About the Lifetime Planner

The Money Lifetime Planner helps you accomplish your long-term goals. These goals might include retirement, paying for college, or taking a sabbatical from work.

You can try out just about any event that might have a major financial impact on your lifetime plan. For example, you can “model” what would happen if you took some time off work, received an inheritance, sent all your kids to college, or retired early. You can enter these events in your plan or try out the Financial Event Modeler. This feature uses your actual data, but lets you test different scenarios without actually putting them in your lifetime plan.

Your lifetime plan is automatically integrated with information you enter elsewhere in Money. For example, when you update the balances of your investment accounts (A brokerage account, retirement account, or other account in which you hold investments. You track individual investments, such as stock purchases, in the associated investment account. ) and other accounts in the Banking area, they’re automatically updated in the Lifetime Planner.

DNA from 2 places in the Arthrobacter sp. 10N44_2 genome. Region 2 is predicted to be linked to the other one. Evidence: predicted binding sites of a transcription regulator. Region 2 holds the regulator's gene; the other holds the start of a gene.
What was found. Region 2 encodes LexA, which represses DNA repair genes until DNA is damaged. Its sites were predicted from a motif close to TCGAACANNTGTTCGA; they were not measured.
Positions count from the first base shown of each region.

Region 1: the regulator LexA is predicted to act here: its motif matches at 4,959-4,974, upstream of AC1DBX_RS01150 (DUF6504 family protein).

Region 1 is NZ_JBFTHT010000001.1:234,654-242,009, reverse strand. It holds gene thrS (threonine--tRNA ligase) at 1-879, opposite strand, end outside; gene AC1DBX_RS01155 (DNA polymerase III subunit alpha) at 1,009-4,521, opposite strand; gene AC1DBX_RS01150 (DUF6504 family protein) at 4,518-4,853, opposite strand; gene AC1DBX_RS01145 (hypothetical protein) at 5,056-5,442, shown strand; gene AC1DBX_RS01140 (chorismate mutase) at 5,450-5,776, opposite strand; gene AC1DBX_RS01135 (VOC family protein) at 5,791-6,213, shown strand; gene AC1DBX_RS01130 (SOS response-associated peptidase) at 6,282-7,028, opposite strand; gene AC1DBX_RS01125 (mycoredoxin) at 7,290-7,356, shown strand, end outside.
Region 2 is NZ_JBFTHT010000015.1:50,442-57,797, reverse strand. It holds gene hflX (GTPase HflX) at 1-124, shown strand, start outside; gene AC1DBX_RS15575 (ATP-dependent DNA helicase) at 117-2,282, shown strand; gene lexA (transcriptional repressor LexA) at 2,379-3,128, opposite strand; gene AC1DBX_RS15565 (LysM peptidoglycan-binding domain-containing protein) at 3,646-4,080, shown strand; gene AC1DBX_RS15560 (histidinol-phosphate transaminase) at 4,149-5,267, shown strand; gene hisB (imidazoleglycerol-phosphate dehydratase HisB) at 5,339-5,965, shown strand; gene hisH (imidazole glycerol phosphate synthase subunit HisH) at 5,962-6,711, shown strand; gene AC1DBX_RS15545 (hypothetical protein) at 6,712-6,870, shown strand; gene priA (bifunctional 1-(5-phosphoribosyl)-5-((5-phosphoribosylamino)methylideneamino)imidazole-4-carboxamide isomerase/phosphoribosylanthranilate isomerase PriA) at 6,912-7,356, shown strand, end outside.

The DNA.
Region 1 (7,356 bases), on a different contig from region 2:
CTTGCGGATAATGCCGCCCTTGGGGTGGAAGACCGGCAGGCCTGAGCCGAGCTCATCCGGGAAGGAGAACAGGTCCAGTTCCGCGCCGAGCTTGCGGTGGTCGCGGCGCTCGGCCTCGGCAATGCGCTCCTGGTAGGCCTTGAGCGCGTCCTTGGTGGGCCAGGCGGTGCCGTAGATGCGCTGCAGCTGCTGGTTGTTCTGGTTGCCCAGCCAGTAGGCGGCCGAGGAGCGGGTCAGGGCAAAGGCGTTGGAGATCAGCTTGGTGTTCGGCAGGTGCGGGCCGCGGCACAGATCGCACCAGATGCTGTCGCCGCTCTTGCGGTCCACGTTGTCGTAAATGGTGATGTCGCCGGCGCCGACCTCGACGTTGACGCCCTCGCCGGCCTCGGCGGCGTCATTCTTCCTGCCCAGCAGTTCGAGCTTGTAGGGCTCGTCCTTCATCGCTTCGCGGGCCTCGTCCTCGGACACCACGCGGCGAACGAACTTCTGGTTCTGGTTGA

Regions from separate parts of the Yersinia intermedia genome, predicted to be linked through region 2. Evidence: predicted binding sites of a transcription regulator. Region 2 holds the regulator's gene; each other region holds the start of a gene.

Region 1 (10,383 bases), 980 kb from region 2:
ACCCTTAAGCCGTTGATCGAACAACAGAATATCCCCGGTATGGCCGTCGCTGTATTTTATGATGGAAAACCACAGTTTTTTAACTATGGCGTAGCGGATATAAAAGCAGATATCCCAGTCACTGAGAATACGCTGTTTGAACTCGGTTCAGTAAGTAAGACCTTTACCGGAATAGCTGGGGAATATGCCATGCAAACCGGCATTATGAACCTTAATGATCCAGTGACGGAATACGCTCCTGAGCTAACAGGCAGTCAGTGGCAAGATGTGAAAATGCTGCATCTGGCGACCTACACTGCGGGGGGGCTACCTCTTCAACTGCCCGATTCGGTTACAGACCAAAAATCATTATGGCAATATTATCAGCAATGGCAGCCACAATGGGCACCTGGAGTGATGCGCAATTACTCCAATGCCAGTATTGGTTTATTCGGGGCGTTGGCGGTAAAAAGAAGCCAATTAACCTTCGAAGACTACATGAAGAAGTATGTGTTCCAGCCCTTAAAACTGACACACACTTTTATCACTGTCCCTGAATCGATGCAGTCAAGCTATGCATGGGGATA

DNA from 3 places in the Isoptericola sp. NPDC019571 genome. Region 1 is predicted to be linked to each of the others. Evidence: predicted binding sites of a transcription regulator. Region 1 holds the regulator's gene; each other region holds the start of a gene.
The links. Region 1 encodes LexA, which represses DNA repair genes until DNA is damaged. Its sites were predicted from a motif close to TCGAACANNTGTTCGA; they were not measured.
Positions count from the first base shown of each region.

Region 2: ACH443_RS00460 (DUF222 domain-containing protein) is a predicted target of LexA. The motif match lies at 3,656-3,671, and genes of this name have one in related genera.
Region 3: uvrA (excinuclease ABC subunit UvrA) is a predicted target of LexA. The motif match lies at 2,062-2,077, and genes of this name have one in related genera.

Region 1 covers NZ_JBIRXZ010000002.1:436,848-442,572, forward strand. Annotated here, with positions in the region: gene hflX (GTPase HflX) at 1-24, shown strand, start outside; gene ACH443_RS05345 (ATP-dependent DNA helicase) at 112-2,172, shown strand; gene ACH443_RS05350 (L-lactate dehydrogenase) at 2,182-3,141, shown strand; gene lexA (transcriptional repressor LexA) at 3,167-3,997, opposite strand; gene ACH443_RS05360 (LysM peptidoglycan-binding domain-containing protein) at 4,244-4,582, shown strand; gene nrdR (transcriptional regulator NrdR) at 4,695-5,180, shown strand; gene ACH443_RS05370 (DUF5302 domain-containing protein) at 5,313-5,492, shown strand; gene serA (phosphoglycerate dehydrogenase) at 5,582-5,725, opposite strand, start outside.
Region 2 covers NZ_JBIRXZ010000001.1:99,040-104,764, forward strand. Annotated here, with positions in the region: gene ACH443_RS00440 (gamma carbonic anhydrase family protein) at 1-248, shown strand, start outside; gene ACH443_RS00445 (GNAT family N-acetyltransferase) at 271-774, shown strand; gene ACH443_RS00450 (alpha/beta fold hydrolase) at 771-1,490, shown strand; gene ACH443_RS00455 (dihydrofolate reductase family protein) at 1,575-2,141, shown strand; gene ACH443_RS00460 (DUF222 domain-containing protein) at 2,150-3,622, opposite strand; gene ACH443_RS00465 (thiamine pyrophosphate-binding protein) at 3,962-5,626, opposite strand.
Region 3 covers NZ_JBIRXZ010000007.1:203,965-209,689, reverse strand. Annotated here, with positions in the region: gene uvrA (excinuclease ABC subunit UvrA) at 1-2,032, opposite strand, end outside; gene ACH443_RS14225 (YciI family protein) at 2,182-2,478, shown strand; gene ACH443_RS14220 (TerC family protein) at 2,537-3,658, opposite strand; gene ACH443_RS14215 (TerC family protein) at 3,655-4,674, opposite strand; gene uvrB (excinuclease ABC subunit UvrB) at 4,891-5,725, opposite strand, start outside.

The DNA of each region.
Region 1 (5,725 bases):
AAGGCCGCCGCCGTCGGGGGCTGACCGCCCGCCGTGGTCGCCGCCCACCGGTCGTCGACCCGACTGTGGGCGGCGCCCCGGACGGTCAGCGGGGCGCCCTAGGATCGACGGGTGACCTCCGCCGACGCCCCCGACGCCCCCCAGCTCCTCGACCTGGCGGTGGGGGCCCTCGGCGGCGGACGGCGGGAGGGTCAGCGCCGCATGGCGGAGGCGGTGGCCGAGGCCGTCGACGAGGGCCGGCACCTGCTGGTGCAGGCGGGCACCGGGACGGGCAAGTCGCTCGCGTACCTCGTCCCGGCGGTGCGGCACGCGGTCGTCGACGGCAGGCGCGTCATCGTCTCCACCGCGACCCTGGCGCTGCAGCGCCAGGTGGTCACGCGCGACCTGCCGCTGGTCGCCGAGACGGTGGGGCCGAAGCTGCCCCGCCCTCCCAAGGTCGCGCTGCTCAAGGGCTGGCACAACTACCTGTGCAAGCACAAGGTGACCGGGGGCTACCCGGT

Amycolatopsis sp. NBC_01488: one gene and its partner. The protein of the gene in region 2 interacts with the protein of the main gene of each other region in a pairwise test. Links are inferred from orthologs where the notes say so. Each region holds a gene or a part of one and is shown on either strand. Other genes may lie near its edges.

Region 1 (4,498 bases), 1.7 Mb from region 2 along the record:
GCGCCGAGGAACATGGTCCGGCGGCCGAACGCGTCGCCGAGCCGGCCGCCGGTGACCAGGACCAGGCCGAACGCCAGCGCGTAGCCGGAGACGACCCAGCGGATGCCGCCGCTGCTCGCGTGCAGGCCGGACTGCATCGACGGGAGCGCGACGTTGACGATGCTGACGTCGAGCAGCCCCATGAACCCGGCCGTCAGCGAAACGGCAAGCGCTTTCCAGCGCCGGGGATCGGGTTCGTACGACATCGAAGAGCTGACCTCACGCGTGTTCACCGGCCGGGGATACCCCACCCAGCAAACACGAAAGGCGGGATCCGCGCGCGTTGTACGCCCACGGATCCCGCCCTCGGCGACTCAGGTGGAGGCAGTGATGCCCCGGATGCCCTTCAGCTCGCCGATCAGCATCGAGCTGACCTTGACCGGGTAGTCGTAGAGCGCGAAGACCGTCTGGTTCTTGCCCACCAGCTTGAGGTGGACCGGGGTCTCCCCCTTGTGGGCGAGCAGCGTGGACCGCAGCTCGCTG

Once you create your lifetime plan, the Lifetime Planner tells you what you need to do to start following through. If you keep your accounts current, update your goals as they change, and try to follow the other strategies suggested throughout the Lifetime Planner, your forecasts will be accurate, no matter where life takes you.


  • The Lifetime Planner requires detailed information on your finances, including your investments, retirement accounts (An account, usually tax-deferred, designed to provide savings for retirement. Examples include 401(k) and IRA accounts.) , and assets (An item of value that you own. Assets can be tracked in Money by using asset accounts.) , as well as living expenses and other data. If you haven’t already entered this information in Money, the Lifetime Planner will walk you through how to add it.
  • Two other planning tools are available in Money. The Debt Reduction Planner can help you create a plan to get out of debt (Money owed to another person or company, such as loans, credit card balances, or mortgages. ) . The Advanced Budget (The Advanced Budget option in Money gives you more detail and long-term planning tools. You can break your expenses into categories and subcategories, set up and access multiple budgets, track irregular or one-time expenses, reallocate funds from one budget category to another, and set savings goals. ) can help you create a budget so you can better manage your income and expenses, and include that information in your lifetime plan.
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